“A people without the knowledge of their history, origin and culture, is like a tree without roots.”
Peachtree Street on Flag Raising Day
Atlanta Georgia 1919
Peachtree Street  1864
Atlanta 1964
Piedmont Driving Club 1908
Piedmont Driving Club Entrance 1913
Piedmont Driving Club 1930
Atlanta’s history, characteristic of it’s adolescence, is a chronology of energetic personalities and rapid changes. The first mention of the region is found in Revolutionary War records dated Aug. 1, 1782,
which state that a secret emissary had been delegated to report on rumors of friction between the Cherokee and Creek Indians at the Standing Peachtree. Named accordingly to legend, for a fruit bearing tree that grew on a nearby Indian mound, the Standing Peachtree was a Creek settlement on the
southern bank of the Chattahoochee River, approximately seven miles from the present site of Atlanta. The Creek are said to have acquired the region south of the river from the Cherokee in a series of
decisive ball games, with the land rights at stake.
Because of the disturbances between the Creek and Cherokee, Lieutenant George R. Gilmer, later Governor of Georgia, was commissioned in 1813 to erect a fort at Standing Peachtree; he and twenty two recruits constituted the first white settlement in the Atlanta area. After his departure, the Standing Peachtree grew into an important trading post and gateway to northern Cherokee lands.
The founding of Atlanta was due to the enterprise of pioneer railroad men. In 1836 representatives of
the existing railroads through the mountains of north Georgia to connect the proposed termini of their lines at the Chattahoochee River with the Tennessee River. The charter of the Monroe Railroad was amended on Dec. 10, 1836, to provide for the extension of that line from Forsyth to the Chattahoochee River, and eleven days later the Western & Atlantic Railroad was chartered to be built at state expense.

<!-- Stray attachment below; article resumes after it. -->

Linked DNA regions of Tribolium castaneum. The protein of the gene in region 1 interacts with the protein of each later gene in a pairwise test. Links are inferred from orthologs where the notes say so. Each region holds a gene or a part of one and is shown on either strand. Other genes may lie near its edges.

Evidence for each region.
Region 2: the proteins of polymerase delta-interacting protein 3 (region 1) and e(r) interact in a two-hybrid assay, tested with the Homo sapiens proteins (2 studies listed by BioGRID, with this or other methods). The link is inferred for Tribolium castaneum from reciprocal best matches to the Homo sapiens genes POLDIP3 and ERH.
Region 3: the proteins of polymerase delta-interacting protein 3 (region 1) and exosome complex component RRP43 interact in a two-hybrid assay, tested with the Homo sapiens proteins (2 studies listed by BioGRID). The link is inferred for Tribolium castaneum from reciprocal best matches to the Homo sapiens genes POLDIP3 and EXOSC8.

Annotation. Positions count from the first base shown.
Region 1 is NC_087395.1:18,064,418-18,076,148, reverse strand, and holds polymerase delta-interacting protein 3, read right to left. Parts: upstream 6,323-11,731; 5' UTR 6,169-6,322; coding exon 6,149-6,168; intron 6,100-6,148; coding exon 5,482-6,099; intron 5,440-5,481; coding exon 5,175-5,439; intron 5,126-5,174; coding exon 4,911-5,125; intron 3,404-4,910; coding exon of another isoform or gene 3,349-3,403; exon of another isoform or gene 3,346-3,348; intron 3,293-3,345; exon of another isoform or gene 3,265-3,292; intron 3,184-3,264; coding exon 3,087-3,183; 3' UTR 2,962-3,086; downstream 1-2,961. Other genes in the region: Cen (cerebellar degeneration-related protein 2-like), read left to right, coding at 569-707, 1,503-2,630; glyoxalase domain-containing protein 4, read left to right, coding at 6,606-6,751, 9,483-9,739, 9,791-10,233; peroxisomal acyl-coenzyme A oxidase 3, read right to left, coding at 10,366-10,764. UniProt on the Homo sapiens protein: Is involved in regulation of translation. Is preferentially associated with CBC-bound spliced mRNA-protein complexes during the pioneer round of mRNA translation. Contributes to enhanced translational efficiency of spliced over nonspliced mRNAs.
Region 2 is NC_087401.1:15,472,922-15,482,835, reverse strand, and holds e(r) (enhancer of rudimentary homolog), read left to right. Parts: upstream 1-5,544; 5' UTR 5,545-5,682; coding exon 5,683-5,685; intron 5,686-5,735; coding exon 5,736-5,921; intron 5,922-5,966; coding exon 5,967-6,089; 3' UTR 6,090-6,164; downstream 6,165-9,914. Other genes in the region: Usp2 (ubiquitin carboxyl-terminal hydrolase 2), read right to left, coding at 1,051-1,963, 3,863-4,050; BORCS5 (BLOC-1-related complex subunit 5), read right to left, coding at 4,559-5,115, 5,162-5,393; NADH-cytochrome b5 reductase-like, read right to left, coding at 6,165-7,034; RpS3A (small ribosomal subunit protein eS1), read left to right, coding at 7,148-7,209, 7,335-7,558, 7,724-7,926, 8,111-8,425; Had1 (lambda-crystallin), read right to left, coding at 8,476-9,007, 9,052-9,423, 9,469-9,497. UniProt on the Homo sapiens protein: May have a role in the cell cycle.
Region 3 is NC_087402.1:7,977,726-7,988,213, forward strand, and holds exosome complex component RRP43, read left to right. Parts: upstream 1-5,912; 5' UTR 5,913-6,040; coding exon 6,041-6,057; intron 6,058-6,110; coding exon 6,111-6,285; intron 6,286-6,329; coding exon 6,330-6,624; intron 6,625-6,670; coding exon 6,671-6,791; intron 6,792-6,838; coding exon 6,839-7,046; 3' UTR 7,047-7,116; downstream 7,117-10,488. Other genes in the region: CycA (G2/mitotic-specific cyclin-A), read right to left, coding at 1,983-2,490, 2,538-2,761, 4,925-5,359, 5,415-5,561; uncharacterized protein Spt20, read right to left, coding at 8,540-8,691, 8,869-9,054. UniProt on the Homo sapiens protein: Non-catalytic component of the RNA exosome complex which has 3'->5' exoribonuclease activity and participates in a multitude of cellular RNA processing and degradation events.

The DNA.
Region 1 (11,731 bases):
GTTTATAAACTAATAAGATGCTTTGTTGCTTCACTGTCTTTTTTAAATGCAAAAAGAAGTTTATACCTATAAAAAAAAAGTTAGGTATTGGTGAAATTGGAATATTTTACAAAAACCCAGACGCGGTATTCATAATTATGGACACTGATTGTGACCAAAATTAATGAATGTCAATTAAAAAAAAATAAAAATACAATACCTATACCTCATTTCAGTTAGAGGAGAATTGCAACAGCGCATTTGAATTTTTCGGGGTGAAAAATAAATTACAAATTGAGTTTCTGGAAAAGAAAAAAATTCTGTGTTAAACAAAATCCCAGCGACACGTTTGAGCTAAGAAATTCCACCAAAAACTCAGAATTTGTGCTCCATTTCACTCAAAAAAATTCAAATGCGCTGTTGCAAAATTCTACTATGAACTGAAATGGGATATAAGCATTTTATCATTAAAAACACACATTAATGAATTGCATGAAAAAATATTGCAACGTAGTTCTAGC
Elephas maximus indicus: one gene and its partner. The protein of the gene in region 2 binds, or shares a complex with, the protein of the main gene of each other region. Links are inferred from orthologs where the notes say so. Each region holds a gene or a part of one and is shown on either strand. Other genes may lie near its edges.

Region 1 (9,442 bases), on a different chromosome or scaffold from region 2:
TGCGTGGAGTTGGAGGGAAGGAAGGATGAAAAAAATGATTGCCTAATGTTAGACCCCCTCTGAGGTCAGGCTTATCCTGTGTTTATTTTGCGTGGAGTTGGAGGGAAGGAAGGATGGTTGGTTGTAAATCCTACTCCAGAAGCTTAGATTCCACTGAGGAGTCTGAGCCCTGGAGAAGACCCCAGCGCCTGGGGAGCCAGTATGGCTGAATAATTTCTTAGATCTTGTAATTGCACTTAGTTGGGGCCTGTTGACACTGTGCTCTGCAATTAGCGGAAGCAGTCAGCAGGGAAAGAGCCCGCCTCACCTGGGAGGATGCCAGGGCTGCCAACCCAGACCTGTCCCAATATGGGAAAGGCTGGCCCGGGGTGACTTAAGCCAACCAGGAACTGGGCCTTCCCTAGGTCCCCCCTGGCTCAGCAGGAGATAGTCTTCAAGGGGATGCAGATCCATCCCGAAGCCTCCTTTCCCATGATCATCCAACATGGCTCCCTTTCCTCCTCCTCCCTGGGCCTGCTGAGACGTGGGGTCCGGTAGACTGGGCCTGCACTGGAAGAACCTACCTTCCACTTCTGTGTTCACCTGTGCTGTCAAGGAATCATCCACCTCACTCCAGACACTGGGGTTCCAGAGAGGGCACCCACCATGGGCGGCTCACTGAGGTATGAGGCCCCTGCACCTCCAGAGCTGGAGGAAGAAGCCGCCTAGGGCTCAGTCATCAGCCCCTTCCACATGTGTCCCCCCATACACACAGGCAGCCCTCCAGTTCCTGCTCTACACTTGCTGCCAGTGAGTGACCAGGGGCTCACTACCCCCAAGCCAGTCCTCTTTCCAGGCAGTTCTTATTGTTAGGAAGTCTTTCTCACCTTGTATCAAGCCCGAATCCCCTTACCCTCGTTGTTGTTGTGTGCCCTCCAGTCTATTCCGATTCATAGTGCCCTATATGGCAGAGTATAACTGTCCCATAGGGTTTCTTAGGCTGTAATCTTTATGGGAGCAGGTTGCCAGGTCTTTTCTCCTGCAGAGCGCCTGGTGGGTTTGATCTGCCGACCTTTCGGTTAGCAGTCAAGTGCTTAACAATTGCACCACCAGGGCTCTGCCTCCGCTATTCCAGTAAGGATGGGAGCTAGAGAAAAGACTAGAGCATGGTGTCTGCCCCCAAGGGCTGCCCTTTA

A year later a legislative act provided for the extension of the Western & Atlantic to a point not
exceeding eight miles from the southeastern bank of the Chattahoochee River. The promoters of the Georgia Railroad were permitted by the same assembly to extend their line from Madison to the
terminus of the Western & Atlantic.
The proposed junction of the railroads, referred to as Terminus, soon became a trading center for the surrounding country, with two stores, a saw-mill, and a railroad office. In 1843 the settlement was incorporated as the town of Marthasville in honor of Martha Lumpkin, daughter of the Governor. When the Georgia Railroad was completed in 1845, Marthasville was considered an inappropriate name for so progressive a community, and the town was given the name Atlanta as a feminine version of Atlantic, taken from the Western & Atlantic Railroad. The following year, when Atlanta, the town’s commercial importance increased so rapidly that on Dec. 29, 1847, Atlanta was reincorporated as a city. The corporate limits of the new city were within a circle, the center of which was the Western & Atlantic zero milepost near the southwestern corner of Wall Street and Central Avenue.
The new county of Fulton was created from DeKalb County on December 20,1853, and Atlanta was made it’s seat. In 1854, the population was approximately 6,000.